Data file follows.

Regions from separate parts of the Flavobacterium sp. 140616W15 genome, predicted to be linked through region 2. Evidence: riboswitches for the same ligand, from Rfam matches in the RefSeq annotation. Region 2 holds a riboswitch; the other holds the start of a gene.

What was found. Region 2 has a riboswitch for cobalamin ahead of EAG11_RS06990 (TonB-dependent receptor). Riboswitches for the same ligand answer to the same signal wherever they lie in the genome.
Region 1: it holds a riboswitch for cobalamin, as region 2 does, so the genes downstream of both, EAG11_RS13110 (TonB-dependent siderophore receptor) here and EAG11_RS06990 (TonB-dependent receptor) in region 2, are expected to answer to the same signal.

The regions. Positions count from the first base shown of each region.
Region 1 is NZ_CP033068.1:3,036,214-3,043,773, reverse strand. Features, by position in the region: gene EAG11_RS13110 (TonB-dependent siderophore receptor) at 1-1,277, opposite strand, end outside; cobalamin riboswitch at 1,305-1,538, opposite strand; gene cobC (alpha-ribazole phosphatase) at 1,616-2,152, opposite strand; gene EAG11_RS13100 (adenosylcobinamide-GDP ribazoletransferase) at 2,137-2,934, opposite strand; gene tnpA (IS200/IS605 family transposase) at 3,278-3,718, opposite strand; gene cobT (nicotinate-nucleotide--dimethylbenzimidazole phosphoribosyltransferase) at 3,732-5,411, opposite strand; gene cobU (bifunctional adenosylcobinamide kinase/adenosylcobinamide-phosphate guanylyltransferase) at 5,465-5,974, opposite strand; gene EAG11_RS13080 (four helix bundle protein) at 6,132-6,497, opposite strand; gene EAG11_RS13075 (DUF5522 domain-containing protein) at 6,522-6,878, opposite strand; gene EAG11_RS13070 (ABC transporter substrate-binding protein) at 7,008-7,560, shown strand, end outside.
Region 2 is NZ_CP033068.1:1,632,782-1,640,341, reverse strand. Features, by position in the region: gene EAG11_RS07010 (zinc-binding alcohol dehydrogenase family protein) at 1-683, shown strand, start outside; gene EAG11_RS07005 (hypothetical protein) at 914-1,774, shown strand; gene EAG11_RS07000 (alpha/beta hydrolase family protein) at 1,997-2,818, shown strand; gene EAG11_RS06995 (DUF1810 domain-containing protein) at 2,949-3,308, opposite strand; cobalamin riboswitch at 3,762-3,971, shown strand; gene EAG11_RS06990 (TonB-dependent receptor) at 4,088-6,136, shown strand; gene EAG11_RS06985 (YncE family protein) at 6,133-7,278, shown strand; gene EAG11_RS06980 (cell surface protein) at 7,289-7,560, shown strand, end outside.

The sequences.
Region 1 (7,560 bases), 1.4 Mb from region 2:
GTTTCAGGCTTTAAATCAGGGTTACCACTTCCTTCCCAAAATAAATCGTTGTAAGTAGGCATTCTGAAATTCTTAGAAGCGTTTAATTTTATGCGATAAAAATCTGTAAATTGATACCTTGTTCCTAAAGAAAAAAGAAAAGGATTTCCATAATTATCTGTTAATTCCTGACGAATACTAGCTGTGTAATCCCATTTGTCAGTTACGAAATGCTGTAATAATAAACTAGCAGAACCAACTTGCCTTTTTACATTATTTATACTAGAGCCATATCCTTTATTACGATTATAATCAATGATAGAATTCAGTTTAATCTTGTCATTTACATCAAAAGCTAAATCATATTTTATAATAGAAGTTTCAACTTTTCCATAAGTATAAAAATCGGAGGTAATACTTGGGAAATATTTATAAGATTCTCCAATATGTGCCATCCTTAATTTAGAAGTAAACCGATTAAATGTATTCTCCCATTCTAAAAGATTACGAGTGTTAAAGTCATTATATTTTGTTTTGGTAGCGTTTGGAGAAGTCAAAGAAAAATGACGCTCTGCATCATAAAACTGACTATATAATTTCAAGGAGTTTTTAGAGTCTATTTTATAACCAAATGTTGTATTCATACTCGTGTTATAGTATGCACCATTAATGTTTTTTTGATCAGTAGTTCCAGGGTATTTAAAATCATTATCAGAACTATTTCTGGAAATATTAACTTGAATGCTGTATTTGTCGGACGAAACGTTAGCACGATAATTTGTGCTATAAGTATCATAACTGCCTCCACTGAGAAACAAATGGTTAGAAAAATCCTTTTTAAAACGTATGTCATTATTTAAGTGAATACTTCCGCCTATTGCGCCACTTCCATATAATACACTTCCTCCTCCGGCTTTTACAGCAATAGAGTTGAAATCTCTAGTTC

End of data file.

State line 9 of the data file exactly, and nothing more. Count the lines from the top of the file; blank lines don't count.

GTTTCAGGCTTTAAATCAGGGTTACCACTTCCTTCCCAAAATAAATCGTTGTAAGTAGGCATTCTGAAATTCTTAGAAGCGTTTAATTTTATGCGATAAAAATCTGTAAATTGATACCTTGTTCCTAAAGAAAAAAGAAAAGGATTTCCATAATTATCTGTTAATTCCTGACGAATACTAGCTGTGTAATCCCATTTGTCAGTTACGAAATGCTGTAATAATAAACTAGCAGAACCAACTTGCCTTTTTACATTATTTATACTAGAGCCATATCCTTTATTACGATTATAATCAATGATAGAATTCAGTTTAATCTTGTCATTTACATCAAAAGCTAAATCATATTTTATAATAGAAGTTTCAACTTTTCCATAAGTATAAAAATCGGAGGTAATACTTGGGAAATATTTATAAGATTCTCCAATATGTGCCATCCTTAATTTAGAAGTAAACCGATTAAATGTATTCTCCCATTCTAAAAGATTACGAGTGTTAAAGTCATTATATTTTGTTTTGGTAGCGTTTGGAGAAGTCAAAGAAAAATGACGCTCTGCATCATAAAACTGACTATATAATTTCAAGGAGTTTTTAGAGTCTATTTTATAACCAAATGTTGTATTCATACTCGTGTTATAGTATGCACCATTAATGTTTTTTTGATCAGTAGTTCCAGGGTATTTAAAATCATTATCAGAACTATTTCTGGAAATATTAACTTGAATGCTGTATTTGTCGGACGAAACGTTAGCACGATAATTTGTGCTATAAGTATCATAACTGCCTCCACTGAGAAACAAATGGTTAGAAAAATCCTTTTTAAAACGTATGTCATTATTTAAGTGAATACTTCCGCCTATTGCGCCACTTCCATATAATACACTTCCTCCTCCGGCTTTTACAGCAATAGAGTTGAAATCTCTAGTTC